BEIRUT: Conversations about sexual and reproductive rights are often avoided, sidelined, heavily filtered, and their importance contested.
The global political movement ‘She Decides’ held a discussion on sexual and reproductive rights at Chams House on Tuesday night under the title “She Speaks, She Decides” bringing together youth, experts, and activists.
The event was organized by She Decides in collaboration with the Arab Institute for Women (AiW), the Lebanese American University (LAU) and Chams Network.
Zahraa Dirany, a She Decides representative, explained the significance of the event in light of the movement’s values: “She Decides, at its core believes in the bodily autonomy of women, and their freedom to determine their lives and futures.”
“It’s important to have these conversations about sexual and reproductive rights because it’s considered a taboo in our society. People don’t talk about it openly” added Dirany.
“When we speak about it freely we are overcoming this taboo, raising awareness, and paving the way for others to speak about it too” she concluded.
The event hosted five speakers, each discussing their own experiences and work in the field, while addressing the challenges we have to tackle as a society when it comes to sexual and reproductive rights and healthcare.
One of the speakers, journalist and activist Maya Dolly Ammar described reporting on sexual and reproductive rights as a liberating experience. “It’s important to demand more space for these issues in the mainstream media, a space that we are entitled to” she said.
“Most of us did not have access to sex education growing up, and when we did it was from a patriarchal viewpoint. Deconstructing what we have been taught is a very lengthy process but it’s necessary,” explained Ammar.
The discussion coincides with passage of 25 years since the first International Conference on Population and Development (ICPD). The findings of the discussion will be presented at the Nairobi Road Summit on ICPD25, which is taking place from the 12th to the 14th of November 2019.
According to Dirany, the aim is to hold Lebanon’s policymakers accountable towards working on these problems.
Diana Abou Abbas, Executive Director at Marsa, identified the pillars of sexual and reproductive rights as, “having access to healthcare and information, and exercising control over our bodies.”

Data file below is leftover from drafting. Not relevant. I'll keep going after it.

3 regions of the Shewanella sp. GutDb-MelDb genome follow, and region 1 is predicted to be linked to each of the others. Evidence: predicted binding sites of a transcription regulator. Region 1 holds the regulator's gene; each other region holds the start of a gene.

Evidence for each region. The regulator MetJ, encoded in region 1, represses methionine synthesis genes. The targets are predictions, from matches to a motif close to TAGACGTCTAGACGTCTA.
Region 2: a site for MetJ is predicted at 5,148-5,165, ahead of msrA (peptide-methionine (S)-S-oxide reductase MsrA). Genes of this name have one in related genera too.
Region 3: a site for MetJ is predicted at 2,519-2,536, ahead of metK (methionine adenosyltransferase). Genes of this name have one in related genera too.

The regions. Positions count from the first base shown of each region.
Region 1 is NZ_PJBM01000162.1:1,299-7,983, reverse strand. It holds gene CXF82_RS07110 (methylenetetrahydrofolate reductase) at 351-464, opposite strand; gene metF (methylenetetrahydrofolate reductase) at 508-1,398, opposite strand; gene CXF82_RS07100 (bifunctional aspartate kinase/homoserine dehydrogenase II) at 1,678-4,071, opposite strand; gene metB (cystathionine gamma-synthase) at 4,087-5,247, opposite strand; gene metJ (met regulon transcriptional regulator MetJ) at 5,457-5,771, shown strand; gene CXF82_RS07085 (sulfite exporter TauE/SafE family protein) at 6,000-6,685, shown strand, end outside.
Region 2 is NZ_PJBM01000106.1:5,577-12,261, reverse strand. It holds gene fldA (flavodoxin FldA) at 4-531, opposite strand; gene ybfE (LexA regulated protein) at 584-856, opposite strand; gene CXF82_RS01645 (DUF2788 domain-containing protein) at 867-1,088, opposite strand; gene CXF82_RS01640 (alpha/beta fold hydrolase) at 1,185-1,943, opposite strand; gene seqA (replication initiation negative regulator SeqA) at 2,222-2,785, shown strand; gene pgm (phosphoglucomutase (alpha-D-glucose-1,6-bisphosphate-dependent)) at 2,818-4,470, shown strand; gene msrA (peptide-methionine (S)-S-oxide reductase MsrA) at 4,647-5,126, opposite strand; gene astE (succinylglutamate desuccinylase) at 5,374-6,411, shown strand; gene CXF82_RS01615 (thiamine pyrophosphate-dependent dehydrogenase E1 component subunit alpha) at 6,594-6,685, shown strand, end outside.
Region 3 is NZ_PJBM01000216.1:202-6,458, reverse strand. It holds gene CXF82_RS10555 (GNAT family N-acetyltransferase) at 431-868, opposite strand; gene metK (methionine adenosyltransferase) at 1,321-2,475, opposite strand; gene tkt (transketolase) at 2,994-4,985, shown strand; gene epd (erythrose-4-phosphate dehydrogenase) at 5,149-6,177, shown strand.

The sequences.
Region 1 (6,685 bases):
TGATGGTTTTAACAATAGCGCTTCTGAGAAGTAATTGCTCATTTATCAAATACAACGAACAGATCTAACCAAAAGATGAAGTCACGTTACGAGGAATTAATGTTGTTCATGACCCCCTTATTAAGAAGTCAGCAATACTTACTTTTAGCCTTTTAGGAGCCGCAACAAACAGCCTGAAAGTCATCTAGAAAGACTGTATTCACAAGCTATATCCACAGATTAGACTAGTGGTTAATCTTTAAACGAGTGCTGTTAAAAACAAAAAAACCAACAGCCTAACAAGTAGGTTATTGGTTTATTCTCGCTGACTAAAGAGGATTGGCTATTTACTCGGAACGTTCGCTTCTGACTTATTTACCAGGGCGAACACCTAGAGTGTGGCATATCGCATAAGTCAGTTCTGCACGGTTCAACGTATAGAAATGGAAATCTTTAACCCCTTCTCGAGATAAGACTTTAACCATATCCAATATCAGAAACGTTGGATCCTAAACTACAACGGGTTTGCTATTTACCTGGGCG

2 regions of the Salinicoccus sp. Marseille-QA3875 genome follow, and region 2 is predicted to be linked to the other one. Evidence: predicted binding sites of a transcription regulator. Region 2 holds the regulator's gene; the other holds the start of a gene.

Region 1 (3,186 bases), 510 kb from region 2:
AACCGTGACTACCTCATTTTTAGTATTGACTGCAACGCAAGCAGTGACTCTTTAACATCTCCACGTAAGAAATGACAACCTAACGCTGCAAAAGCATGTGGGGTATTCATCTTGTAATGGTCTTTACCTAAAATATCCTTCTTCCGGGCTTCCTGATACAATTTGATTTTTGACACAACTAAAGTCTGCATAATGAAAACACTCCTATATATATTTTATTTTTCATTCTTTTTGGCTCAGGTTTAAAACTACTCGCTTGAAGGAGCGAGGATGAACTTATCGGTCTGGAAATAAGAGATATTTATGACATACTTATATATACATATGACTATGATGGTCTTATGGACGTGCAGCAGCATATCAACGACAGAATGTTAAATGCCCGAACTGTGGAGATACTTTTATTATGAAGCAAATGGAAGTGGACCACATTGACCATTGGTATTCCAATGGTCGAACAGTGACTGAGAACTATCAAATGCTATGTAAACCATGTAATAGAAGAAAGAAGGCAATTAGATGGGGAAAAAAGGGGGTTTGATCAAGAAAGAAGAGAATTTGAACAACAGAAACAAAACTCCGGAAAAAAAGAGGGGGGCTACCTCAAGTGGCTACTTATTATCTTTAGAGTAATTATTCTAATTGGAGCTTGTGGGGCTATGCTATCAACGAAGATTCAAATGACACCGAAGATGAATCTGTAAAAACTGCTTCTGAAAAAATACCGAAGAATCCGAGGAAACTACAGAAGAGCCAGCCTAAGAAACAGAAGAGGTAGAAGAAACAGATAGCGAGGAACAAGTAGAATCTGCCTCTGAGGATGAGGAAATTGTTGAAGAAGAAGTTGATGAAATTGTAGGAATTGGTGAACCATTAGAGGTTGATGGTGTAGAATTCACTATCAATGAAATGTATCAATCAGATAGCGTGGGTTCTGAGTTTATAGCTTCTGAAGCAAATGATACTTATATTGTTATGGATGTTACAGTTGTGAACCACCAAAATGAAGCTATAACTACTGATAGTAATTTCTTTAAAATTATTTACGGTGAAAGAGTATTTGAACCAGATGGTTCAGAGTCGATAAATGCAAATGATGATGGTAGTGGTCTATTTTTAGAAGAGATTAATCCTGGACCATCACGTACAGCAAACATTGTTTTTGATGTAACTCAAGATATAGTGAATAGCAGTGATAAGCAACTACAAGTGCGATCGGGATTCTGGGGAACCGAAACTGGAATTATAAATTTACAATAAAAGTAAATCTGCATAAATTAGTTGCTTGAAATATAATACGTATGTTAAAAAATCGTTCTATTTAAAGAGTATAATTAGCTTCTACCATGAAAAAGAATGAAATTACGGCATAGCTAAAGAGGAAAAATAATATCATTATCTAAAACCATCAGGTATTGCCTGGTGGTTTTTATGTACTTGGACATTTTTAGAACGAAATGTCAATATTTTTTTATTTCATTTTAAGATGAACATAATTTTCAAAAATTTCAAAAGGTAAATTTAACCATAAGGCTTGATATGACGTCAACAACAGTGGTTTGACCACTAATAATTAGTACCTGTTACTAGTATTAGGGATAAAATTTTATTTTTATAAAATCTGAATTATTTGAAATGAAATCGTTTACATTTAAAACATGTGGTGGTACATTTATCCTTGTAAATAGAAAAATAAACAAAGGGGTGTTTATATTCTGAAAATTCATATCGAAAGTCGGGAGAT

Abou Abbas explained that the cost of healthcare and its exclusivity makes it inaccessible for several vulnerable groups, including migrant domestic workers, refugees, and LGBT people.
The speakers and audience addressed several issues, including cultural limitations, misconceptions about virginity, sexual violence, and the right to safe abortions.
Obstetrician-gynecologist, and Director of the Women Integrated Sexual Health (WISH) Program at AUBMC, Faysal El Kak told Annahar “having these conversations within a medical framework protects us from censorship in a way; unfortunately we often apply self-censorship. We police ourselves and our language, which is not easy to defeat.”
On a more positive note, he added “I do believe that we’ve improved in the last 20 years on this front. There’s more tolerance regarding pre-marital sexual relations and sexual rights activism, which we can register by the presence in the room.”
Welcome to “Naya”, the newest addition to Annahar’s coverage. This section aims at fortifying Lebanese women’s voices by highlighting their talents, challenges, innovations, and women’s empowerment. We will also be reporting on the world of work, family, style, health, and culture. Naya is devoted to women of all generations-Naya Editor, Sally Farhat: [email protected]
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